A greatmobilization began in South Korea in the 1990s: adult transnational adopteesbegan to return to their birth country and meet for the first time with theirbirth parents-sometimes in televised encounters which garnered high ratings. What makes the case of South Korea remarkable is the sheerscale of the activity that has taken place around the adult adoptees' return,and by extension the national significance that has been accorded to thesefamily meetings. Informed by theauthor's own experience as an adoptee and two years of ethnographic research inSeoul, as well as an analysis of the popular television program "I Want toSee This Person Again," which reunites families, Meeting Once Moresheds light on an understudied aspect of transnational adoption: the impact ofadoptees on their birth country, and especially on their birth families. Thevolume offers a complex and fascinating contribution to the study of newkinship models, migration, and the anthropology of media, as well as to thestudy of South Korea.
Honorable Mention for the 2014 MLA Alan Bray Memorial Award Finalist for the 2013 LAMBDA LGBT Studies Book Award In nineteenth-century America-before the scandalous trial of Oscar Wilde, before the public emergence of categories like homo- and heterosexuality-what were the parameters of sex? Did people characterize their sexuality as a set of bodily practices, a form of identification, or a mode of relation? Was it even something an individual could be said to possess? What could be counted as sexuality? Tomorrow's Parties: Sex and the Untimely in Nineteenth-Century America provides a rich new conceptual language to describe the movements of sex in the period before it solidified into the sexuality we know, or think we know. Taking up authors whose places in the American history of sexuality range from the canonical to the improbable-from Whitman, Melville, Thoreau, and James to Dickinson, Sarah Orne Jewett, Harriet Jacobs, Frederick Douglass, and Mormon founder Joseph Smith-Peter Coviello delineates the varied forms sex could take in the lead-up to its captivation by the codings of "modern" sexuality. While telling the story of nineteenth-century American sexuality, he considers what might have been lostin the ascension of these new taxonomies of sex: all the extravagant, untimely ways of imagining the domain of sex that, under the modern regime of sexuality, have sunken into muteness or illegibility. Taking queer theorizations of temporality in challenging new directions, Tomorrow's Parties assembles an archive of broken-off, uncreated futures-futures that would not come to be. Through them, Coviello fundamentally reorients our readings of erotic being and erotic possibility in the literature of nineteenth-century America.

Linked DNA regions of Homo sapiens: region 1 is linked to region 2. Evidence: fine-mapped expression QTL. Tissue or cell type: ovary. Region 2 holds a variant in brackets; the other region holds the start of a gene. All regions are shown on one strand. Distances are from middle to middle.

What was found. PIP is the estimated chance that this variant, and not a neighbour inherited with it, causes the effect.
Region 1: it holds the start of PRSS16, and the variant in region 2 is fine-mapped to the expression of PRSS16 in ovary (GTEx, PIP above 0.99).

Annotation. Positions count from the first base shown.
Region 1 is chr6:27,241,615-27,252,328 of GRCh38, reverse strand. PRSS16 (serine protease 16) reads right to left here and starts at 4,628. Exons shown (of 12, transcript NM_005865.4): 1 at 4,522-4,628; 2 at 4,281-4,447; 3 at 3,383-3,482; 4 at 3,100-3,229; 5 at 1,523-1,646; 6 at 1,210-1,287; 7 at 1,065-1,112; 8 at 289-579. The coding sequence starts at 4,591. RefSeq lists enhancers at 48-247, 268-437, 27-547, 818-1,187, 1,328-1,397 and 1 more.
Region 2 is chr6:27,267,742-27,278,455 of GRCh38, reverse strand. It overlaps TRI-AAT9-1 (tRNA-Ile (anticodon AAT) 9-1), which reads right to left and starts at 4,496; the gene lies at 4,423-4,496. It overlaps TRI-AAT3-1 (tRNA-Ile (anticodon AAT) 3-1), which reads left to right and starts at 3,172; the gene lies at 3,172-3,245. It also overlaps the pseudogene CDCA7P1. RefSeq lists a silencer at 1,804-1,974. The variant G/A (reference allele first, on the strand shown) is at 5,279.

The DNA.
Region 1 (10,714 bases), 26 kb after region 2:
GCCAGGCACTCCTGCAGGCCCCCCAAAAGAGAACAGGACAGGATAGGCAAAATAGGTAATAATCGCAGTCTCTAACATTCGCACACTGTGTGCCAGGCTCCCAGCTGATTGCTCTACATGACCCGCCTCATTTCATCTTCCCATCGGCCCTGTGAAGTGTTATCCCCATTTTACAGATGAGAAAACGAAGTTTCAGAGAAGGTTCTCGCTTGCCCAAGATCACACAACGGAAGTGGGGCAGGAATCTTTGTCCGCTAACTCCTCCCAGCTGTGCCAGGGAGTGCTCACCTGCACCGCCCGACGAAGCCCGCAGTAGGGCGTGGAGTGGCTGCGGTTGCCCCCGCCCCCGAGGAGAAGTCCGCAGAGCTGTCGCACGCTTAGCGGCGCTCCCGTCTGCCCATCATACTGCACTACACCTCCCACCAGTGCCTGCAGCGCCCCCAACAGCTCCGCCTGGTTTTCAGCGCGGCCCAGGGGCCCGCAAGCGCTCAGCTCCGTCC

Lesbian Step Families: An Ethnography of Love explores five lesbian step families'definitions of the step parent role and how they accomplish parenting tasks, cope with homophobia, and define and interpret their experiences. An intensive feminist qualitative study, the book offers guidelines for counselors and lesbian step families for creating healthy, functioning family structures and environments. It is the first book to concentrate exclusively on lesbian step families rather than on lesbian mothering in general.In Lesbian Step Families: An Ethnography of Love, you'll explore in detail the different kinds of step relationships that are developed and what factors may lead to the different types of step mothering in lesbian step families. The book helps you understand these relationships and parent roles through in-depth discussions of: how a step mother and legal mother who live together negotiate and organize parenting and homemaking tasks how members of lesbian step families define and create the step mother role strategies family members use to define and cope with oppression how sexism is transmitted within the family and how mothering may limit and/or contribute to female liberation the opinions and viewpoints of the children of these families The findings in Lesbian Step Families: An Ethnography of Love challenge traditional views of mothering and fathering as gender and biologically based activities; they indicate that lesbian step families model gender flexibility and that the mothers and step mothers share parenting--both traditional mothering and fathering--tasks. This allows the biological mother some freedom from motherhood as well as support in it. With insight such as this, you will be prepared to help a client, a loved one, or yourself develop and maintain healthy family relationships.